On Sept. 5, I had a raging case of Lions Fever.
It was the Monday before the start of the NFL season after the team had won four preseason games. That came after the Lions had won their last four contests of the 2010 campaign to finish 6-10.
Resistant to reason, Lions Fever can easily get out of control. At the time, I thought the club would go 8-8 or - in a best case scenario - 9-7 this season.
Though I wrote the Lions wouldn't likely make the playoffs, I suggested coach Jim Schwartz's crew still had a chance to become one of the better teams in the NFL.
That was The Fever talking.
Well, we all know what happened. The Lions won their first five games of the season, finished 10-6 and earned an NFC Wildcat playoff berth. Of the six losses, five came to eventual playoff teams: Green Bay (twice), New Orleans, San Francisco and Atlanta.
Not bad for a team that had won but eight games combined the previous two seasons - the one that hit rock bottom in 2008 by finishing 0-16.
But for all the Lions accomplished this season, there's still a lot of work to be done.
The club MUST develop a running game. Quarterback Matthew Stafford and wide receiver Calvin "Megatron" Johnson turned in spectacular seasons, but the Lions' offense was one dimensional with no ground attack.
If backs Jahvid Best (concussion) and Mikel Leshoure (Achilles tendon) don't rebound from season-ending injuries, the Lions need to bring in a bruising runner who can get you that tough yard or two when needed.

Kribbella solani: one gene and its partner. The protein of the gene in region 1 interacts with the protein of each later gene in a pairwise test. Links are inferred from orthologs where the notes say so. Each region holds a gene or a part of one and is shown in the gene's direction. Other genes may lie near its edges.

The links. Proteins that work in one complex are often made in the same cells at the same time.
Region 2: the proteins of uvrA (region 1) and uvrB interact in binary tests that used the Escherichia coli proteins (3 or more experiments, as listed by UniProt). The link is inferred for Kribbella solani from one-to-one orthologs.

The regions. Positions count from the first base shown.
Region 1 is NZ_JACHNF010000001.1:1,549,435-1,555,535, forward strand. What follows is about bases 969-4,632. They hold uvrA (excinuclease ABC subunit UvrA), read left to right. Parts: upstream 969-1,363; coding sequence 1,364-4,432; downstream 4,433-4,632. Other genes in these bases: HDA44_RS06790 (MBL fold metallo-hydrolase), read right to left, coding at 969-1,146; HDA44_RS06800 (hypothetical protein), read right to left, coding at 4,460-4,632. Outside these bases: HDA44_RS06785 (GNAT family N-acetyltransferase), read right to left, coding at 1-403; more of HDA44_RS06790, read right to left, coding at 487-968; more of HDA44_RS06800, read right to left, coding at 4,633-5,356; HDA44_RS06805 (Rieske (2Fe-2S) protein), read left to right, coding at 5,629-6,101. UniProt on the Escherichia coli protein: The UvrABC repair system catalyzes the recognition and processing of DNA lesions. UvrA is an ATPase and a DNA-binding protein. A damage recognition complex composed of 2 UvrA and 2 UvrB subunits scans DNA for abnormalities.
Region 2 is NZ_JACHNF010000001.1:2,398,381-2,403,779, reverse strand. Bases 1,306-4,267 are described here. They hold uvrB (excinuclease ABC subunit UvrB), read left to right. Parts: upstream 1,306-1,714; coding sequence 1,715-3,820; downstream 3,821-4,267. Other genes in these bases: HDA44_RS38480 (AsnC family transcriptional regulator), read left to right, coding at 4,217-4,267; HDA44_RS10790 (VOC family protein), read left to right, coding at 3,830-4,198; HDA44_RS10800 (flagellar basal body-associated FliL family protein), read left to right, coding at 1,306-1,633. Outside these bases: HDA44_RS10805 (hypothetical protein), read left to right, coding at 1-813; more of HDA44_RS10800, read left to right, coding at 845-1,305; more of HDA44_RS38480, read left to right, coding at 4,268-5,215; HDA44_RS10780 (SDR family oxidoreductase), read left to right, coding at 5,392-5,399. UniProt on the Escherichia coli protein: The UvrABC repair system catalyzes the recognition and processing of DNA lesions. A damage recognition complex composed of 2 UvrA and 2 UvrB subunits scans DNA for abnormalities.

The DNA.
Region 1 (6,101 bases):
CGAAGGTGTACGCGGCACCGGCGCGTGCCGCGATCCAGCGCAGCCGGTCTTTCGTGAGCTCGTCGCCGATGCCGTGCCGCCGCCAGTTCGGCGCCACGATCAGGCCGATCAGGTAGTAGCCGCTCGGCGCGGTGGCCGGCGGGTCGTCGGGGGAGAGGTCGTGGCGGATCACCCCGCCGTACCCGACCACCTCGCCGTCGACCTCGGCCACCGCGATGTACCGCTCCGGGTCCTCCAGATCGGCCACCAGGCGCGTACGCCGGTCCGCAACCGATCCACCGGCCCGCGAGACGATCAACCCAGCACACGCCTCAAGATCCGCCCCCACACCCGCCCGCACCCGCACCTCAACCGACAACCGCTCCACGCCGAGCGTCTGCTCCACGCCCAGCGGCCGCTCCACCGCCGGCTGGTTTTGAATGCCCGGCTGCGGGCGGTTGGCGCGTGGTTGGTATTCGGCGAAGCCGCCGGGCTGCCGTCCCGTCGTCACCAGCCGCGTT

A quality offensive lineman to back up aging free agent Jeff Backus (he's 34) would be nice, as would a defensive back or two who could actually give opposing quarterbacks concern.
A linebacker with some speed who could blitz against such top-notch QBs as Aaron Rodgers and Drew Brees would be a bonus.
Lions general manager Martin Mayhew, who has done a fabulous job in molding the Lions into a playoff-caliber team, must also sign free agents Cliff Avril at defensive end and linebacker Stephen Tulloch.
When the NFL draft comes around in April, the Lions will probably pick the best player available regardless of need or position, as they've done the last year or two.
That's OK, up to a point.
As Schwartz said at the end of the season: "We have a lot less needs than we have in the past."
But the Lions are nowhere near a Super Bowl contending team. They have too many holes to fill, too much depth to acquire.
They took major steps this season in becoming a team to be reckoned with, but the Lions need to at least duplicate - if not better - what they did this season in 2012.
If they do, my Lions Fever would require biohazard suits for everyone who comes in contact with me. It would be that dangerous.
Craig Remsburg can be reached at 906-228-2500, ext. 251. His email address is email@example.com.